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Pearl Harbor Survivor Herbert Elfring Dies

Tuesday, May 28, 2024

HONOLULU – Pearl Harbor survivor Herbert Elfring died Saturday, May 25, in

Michigan. He was 102.

The U.S. Army veteran was among five survivors attending the 82nd Commemoration on December 7, 2023, at Pearl Harbor National Memorial.

ONE Stop Veterans Resource announced his death on Facebook.

“After a brief and sudden illness, Herb went up to Heaven,” the organization said in its

post. “His body weakened, but his spirit did not—he was joking with the nurses, making

sure he had his special WWII cap on and asking if his Pearl Harbor shirt was safe in the

cabinet right to the end of his earthly time.”

Elfring enlisted in the Army in 1940 as a private. On the day Pearl Harbor was attacked,

he was a 19-year-old stationed in the Army’s 251st Coast Artillery short range radar

station at Camp Malokole, some three miles from Pearl Harbor.

He recalled hearing distant sounds of bombing and planes. But like many others on

Oahu that Sunday morning he believed them to be a practice drill or maneuvers.

Not until the Japanese planes approached the radar station that Elfring saw the red

circles of the Rising Sun on their wingtips. And then the planes opened fire.

“Their bullets missed the radar but severed the power source,” Elfring said. “We could see the enemy plane---just over the mesquite bushes—coming right at us. At the last moment, the track of one Japanese plane shifted ever so slightly, and the line of bullets barely missed me and my crew. To this day, I wonder if the Japanese pilot had a moment of kindness or if the winds had pushed him slightly off course.”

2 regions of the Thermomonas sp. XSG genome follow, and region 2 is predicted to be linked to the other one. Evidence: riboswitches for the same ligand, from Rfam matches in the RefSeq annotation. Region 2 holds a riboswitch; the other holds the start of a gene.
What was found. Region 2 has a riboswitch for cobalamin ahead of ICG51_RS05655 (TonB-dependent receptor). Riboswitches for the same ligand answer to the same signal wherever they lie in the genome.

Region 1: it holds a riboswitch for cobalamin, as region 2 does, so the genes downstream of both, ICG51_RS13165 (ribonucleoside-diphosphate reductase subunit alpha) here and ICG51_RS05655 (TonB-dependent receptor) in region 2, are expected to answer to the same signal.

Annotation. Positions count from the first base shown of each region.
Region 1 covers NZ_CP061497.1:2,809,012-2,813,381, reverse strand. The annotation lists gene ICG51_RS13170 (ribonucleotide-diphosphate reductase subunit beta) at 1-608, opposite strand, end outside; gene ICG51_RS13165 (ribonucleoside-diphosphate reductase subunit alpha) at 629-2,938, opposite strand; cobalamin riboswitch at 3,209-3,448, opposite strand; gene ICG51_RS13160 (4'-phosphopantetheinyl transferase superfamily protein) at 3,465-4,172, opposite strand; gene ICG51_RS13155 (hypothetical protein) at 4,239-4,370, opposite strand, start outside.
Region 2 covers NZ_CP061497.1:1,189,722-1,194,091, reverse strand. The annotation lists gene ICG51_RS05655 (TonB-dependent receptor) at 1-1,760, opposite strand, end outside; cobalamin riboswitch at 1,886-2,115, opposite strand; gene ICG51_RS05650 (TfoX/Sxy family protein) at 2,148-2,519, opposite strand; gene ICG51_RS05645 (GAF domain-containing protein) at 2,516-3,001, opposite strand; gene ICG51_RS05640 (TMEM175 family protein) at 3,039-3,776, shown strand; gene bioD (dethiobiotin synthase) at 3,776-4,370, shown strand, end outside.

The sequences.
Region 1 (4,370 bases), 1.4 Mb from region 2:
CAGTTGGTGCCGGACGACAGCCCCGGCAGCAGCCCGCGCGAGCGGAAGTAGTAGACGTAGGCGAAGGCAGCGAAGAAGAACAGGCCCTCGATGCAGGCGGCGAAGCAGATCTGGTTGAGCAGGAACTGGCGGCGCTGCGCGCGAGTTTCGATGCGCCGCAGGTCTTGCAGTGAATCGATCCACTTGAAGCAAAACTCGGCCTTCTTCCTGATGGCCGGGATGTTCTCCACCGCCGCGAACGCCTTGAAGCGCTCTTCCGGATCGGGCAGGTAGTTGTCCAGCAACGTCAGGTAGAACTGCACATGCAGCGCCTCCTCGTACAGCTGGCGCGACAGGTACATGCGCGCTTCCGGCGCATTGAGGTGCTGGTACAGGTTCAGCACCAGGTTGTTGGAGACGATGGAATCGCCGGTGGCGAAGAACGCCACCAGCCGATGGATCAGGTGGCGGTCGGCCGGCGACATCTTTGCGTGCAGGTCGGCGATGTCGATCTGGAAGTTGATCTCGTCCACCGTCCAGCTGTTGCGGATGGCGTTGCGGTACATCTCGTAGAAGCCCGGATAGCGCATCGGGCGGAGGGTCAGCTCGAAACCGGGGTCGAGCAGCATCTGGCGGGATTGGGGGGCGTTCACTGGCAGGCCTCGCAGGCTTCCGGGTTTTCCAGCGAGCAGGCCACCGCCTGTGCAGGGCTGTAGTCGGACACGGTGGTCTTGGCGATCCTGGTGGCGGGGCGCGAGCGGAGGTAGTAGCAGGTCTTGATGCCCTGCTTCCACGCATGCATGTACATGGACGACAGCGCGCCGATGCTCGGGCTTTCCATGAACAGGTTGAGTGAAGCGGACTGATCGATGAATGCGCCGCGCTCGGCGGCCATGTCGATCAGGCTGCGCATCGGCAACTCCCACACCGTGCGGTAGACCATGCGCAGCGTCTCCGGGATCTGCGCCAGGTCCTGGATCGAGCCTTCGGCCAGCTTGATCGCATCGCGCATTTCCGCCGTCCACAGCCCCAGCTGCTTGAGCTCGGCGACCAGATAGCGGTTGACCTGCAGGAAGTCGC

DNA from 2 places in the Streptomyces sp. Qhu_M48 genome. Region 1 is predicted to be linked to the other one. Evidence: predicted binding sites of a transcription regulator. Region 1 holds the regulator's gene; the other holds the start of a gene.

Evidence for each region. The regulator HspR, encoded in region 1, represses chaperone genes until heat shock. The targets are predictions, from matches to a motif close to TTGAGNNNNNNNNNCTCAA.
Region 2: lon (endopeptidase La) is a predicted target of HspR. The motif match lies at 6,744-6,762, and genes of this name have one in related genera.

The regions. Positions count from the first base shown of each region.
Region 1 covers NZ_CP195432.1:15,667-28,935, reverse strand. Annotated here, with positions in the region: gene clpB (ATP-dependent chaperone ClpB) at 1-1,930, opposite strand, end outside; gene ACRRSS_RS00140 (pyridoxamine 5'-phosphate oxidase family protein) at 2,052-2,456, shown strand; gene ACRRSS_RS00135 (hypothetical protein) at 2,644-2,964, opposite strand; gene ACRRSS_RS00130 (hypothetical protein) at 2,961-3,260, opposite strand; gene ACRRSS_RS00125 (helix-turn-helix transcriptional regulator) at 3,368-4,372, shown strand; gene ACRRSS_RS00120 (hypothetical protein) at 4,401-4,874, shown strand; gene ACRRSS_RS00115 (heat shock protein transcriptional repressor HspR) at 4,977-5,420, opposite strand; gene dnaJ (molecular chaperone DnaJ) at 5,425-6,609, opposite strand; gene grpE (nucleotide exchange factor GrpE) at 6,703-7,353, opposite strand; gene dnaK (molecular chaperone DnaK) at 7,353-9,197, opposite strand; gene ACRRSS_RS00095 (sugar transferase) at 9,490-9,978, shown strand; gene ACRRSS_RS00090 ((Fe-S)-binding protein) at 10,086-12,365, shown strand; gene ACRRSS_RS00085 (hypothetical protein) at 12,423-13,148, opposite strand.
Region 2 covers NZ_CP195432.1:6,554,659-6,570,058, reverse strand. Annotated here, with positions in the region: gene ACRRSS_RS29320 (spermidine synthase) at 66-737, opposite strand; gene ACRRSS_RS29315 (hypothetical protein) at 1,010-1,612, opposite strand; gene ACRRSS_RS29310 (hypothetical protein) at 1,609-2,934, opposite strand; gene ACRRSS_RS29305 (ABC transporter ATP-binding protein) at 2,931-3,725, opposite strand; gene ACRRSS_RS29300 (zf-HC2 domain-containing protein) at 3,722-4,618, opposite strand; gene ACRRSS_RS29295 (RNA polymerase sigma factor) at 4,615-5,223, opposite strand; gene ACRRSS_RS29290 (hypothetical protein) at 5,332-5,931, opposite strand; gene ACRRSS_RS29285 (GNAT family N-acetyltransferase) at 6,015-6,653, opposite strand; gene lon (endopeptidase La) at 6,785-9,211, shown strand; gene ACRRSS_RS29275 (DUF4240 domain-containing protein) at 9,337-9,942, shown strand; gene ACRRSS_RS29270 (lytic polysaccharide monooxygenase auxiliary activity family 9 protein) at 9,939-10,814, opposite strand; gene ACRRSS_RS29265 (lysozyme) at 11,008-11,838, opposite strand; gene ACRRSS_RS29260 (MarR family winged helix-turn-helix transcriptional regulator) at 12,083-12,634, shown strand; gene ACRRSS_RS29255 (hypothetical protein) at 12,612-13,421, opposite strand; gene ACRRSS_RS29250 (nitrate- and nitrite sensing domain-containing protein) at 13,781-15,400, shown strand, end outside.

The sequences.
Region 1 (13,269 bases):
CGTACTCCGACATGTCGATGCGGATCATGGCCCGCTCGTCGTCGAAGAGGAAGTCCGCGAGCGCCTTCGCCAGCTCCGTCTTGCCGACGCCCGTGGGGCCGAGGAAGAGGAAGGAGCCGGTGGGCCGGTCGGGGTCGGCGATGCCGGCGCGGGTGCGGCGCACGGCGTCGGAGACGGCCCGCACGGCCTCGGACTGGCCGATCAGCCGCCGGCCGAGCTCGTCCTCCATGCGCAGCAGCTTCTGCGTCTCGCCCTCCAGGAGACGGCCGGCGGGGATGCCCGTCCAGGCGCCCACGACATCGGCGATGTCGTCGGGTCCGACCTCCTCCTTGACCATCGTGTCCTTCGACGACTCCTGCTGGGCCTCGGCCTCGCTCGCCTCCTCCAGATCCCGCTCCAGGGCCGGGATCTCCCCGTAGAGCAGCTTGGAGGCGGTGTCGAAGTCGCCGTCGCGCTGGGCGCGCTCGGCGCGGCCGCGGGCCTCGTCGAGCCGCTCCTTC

Elfring served in Fiji, the Solomon Islands, and the Philippines. He was discharged in

1945 as a captain.

He was a frequent visitor to Pearl Harbor over the years. At the 81st Commemoration,

he met the keynote speaker, National Park Service director Charles “Chuck” Sams.

He was known for being kind and bringing a lot of smiles. At the 82nd, he greeted Rosie

the Riveters at various events, including a pizza party in Waikiki organized for the

record eight Rosies in attendance at that commemoration.

Herb was also one of the co-founders of the ONE Stop Veterans group.

They host projects, from cooking classes, farming, gold mining, and most recently

beekeeping, said Annie Callahan of ONE Stop.

“Working with veterans and children, bridging the generations, and instilling the values of

our military into our children, our youth,” Callahan said.

Callahan said Elfring was passionate about helping people.

“Herb didn’t want anyone to be alone, he didn’t want anyone to feel alone, he wanted to

be their inspiration, whether it was support or the kick in the butt they needed, he

wanted to be a phone call away for everyone.”

Funeral arrangements are pending.


Jim McCoy

Pacific Historic Parks


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ABOUT: Headquartered in Waipahu, HI, Pacific Historic Parks is the non-profit cooperative association of the National Park Service and has been raising funds and providing support to NPS operations at Pearl Harbor since 1979 when the organization was known as the Arizona Memorial Museum Association. PHP’s mission is to “support the National Park Service through research, preservation, restoration, fund development, education and interpretive programs of World War II in the Pacific and other Pacific historic sites.” PHP also supports National Park Service operations at: Kalaupapa National Historical Park on Molokai; the War in the Pacific National Historical Park on Guam, and the American Memorial Park on Saipan in the Northern Mariana Islands. Since 2014, Pacific Historic Parks has also partnered with the state Department of Land and Natural Resources to support the Diamond Head State Monument. See

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